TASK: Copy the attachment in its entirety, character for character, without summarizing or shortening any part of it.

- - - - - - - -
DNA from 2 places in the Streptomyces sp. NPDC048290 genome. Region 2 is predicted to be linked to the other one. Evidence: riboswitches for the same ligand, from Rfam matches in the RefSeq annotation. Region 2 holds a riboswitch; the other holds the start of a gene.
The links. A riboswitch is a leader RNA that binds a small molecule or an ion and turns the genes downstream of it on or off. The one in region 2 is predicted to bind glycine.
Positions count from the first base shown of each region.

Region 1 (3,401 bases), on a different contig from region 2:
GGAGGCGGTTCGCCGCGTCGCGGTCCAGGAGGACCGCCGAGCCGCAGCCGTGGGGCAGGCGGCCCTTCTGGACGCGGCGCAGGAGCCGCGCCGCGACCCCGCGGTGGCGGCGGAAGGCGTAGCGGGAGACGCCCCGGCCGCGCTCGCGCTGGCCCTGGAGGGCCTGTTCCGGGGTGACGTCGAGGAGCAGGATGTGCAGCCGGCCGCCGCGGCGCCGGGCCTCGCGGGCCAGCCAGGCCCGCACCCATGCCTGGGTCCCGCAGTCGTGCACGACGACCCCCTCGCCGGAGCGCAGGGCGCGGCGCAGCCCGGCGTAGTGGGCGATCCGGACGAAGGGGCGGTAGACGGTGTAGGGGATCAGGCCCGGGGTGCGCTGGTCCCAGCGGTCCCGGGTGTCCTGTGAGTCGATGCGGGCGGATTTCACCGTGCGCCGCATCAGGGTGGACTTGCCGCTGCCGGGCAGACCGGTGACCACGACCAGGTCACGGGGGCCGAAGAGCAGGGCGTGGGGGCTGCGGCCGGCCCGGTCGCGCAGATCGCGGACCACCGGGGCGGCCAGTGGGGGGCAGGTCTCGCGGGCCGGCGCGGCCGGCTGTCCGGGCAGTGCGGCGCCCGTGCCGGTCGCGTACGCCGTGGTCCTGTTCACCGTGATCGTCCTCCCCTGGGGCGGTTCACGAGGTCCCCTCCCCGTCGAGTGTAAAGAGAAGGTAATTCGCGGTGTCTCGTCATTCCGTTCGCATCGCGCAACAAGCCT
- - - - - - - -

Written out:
DNA from 2 places in the Streptomyces sp. NPDC048290 genome. Region 2 is predicted to be linked to the other one. Evidence: riboswitches for the same ligand, from Rfam matches in the RefSeq annotation. Region 2 holds a riboswitch; the other holds the start of a gene.
The links. A riboswitch is a leader RNA that binds a small molecule or an ion and turns the genes downstream of it on or off. The one in region 2 is predicted to bind glycine.
Positions count from the first base shown of each region.

Region 1 (3,401 bases), on a different contig from region 2:
GGAGGCGGTTCGCCGCGTCGCGGTCCAGGAGGACCGCCGAGCCGCAGCCGTGGGGCAGGCGGCCCTTCTGGACGCGGCGCAGGAGCCGCGCCGCGACCCCGCGGTGGCGGCGGAAGGCGTAGCGGGAGACGCCCCGGCCGCGCTCGCGCTGGCCCTGGAGGGCCTGTTCCGGGGTGACGTCGAGGAGCAGGATGTGCAGCCGGCCGCCGCGGCGCCGGGCCTCGCGGGCCAGCCAGGCCCGCACCCATGCCTGGGTCCCGCAGTCGTGCACGACGACCCCCTCGCCGGAGCGCAGGGCGCGGCGCAGCCCGGCGTAGTGGGCGATCCGGACGAAGGGGCGGTAGACGGTGTAGGGGATCAGGCCCGGGGTGCGCTGGTCCCAGCGGTCCCGGGTGTCCTGTGAGTCGATGCGGGCGGATTTCACCGTGCGCCGCATCAGGGTGGACTTGCCGCTGCCGGGCAGACCGGTGACCACGACCAGGTCACGGGGGCCGAAGAGCAGGGCGTGGGGGCTGCGGCCGGCCCGGTCGCGCAGATCGCGGACCACCGGGGCGGCCAGTGGGGGGCAGGTCTCGCGGGCCGGCGCGGCCGGCTGTCCGGGCAGTGCGGCGCCCGTGCCGGTCGCGTACGCCGTGGTCCTGTTCACCGTGATCGTCCTCCCCTGGGGCGGTTCACGAGGTCCCCTCCCCGTCGAGTGTAAAGAGAAGGTAATTCGCGGTGTCTCGTCATTCCGTTCGCATCGCGCAACAAGCCT